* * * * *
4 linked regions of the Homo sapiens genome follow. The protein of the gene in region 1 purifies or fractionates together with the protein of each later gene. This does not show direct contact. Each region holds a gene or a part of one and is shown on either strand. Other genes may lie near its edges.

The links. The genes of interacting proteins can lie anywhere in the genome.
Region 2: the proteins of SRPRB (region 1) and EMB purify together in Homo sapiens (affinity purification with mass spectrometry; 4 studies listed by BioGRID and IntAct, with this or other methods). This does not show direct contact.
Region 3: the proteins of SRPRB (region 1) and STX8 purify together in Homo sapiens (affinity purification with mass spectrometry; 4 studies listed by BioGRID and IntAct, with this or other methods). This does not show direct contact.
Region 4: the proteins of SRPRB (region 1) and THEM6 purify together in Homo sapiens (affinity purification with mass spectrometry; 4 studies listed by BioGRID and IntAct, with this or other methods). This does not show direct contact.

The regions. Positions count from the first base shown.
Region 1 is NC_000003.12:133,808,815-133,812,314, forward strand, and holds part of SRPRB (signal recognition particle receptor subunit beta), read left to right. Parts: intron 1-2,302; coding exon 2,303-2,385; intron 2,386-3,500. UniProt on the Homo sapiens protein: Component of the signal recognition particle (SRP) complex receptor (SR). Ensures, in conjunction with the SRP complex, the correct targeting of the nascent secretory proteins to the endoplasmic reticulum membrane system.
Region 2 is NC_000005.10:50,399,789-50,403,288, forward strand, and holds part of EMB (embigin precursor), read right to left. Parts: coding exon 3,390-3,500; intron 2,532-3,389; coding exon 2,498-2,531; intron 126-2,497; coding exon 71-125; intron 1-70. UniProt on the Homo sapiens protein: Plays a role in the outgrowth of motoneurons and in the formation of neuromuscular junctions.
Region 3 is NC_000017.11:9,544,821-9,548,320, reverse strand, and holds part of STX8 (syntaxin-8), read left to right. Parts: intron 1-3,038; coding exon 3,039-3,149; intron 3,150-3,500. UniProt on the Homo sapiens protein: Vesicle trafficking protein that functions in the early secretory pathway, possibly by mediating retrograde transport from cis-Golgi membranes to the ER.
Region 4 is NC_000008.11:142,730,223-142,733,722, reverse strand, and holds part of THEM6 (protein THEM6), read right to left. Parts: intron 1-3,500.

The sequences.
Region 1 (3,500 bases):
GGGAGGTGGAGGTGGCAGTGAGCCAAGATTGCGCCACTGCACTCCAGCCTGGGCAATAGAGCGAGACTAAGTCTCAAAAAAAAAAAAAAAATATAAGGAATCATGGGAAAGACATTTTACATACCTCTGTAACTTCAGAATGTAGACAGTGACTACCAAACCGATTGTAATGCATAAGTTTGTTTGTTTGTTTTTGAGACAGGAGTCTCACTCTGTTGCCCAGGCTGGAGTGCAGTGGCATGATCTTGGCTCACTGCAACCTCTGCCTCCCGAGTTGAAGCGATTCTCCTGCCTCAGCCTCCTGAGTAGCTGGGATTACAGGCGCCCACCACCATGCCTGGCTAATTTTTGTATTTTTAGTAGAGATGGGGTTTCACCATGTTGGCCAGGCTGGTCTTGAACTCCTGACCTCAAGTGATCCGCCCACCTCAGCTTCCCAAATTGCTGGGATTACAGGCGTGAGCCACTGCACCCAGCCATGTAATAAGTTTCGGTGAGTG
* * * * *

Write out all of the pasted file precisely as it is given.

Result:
4 linked regions of the Homo sapiens genome follow. The protein of the gene in region 1 purifies or fractionates together with the protein of each later gene. This does not show direct contact. Each region holds a gene or a part of one and is shown on either strand. Other genes may lie near its edges.

The links. The genes of interacting proteins can lie anywhere in the genome.
Region 2: the proteins of SRPRB (region 1) and EMB purify together in Homo sapiens (affinity purification with mass spectrometry; 4 studies listed by BioGRID and IntAct, with this or other methods). This does not show direct contact.
Region 3: the proteins of SRPRB (region 1) and STX8 purify together in Homo sapiens (affinity purification with mass spectrometry; 4 studies listed by BioGRID and IntAct, with this or other methods). This does not show direct contact.
Region 4: the proteins of SRPRB (region 1) and THEM6 purify together in Homo sapiens (affinity purification with mass spectrometry; 4 studies listed by BioGRID and IntAct, with this or other methods). This does not show direct contact.

The regions. Positions count from the first base shown.
Region 1 is NC_000003.12:133,808,815-133,812,314, forward strand, and holds part of SRPRB (signal recognition particle receptor subunit beta), read left to right. Parts: intron 1-2,302; coding exon 2,303-2,385; intron 2,386-3,500. UniProt on the Homo sapiens protein: Component of the signal recognition particle (SRP) complex receptor (SR). Ensures, in conjunction with the SRP complex, the correct targeting of the nascent secretory proteins to the endoplasmic reticulum membrane system.
Region 2 is NC_000005.10:50,399,789-50,403,288, forward strand, and holds part of EMB (embigin precursor), read right to left. Parts: coding exon 3,390-3,500; intron 2,532-3,389; coding exon 2,498-2,531; intron 126-2,497; coding exon 71-125; intron 1-70. UniProt on the Homo sapiens protein: Plays a role in the outgrowth of motoneurons and in the formation of neuromuscular junctions.
Region 3 is NC_000017.11:9,544,821-9,548,320, reverse strand, and holds part of STX8 (syntaxin-8), read left to right. Parts: intron 1-3,038; coding exon 3,039-3,149; intron 3,150-3,500. UniProt on the Homo sapiens protein: Vesicle trafficking protein that functions in the early secretory pathway, possibly by mediating retrograde transport from cis-Golgi membranes to the ER.
Region 4 is NC_000008.11:142,730,223-142,733,722, reverse strand, and holds part of THEM6 (protein THEM6), read right to left. Parts: intron 1-3,500.

The sequences.
Region 1 (3,500 bases):
GGGAGGTGGAGGTGGCAGTGAGCCAAGATTGCGCCACTGCACTCCAGCCTGGGCAATAGAGCGAGACTAAGTCTCAAAAAAAAAAAAAAAATATAAGGAATCATGGGAAAGACATTTTACATACCTCTGTAACTTCAGAATGTAGACAGTGACTACCAAACCGATTGTAATGCATAAGTTTGTTTGTTTGTTTTTGAGACAGGAGTCTCACTCTGTTGCCCAGGCTGGAGTGCAGTGGCATGATCTTGGCTCACTGCAACCTCTGCCTCCCGAGTTGAAGCGATTCTCCTGCCTCAGCCTCCTGAGTAGCTGGGATTACAGGCGCCCACCACCATGCCTGGCTAATTTTTGTATTTTTAGTAGAGATGGGGTTTCACCATGTTGGCCAGGCTGGTCTTGAACTCCTGACCTCAAGTGATCCGCCCACCTCAGCTTCCCAAATTGCTGGGATTACAGGCGTGAGCCACTGCACCCAGCCATGTAATAAGTTTCGGTGAGTG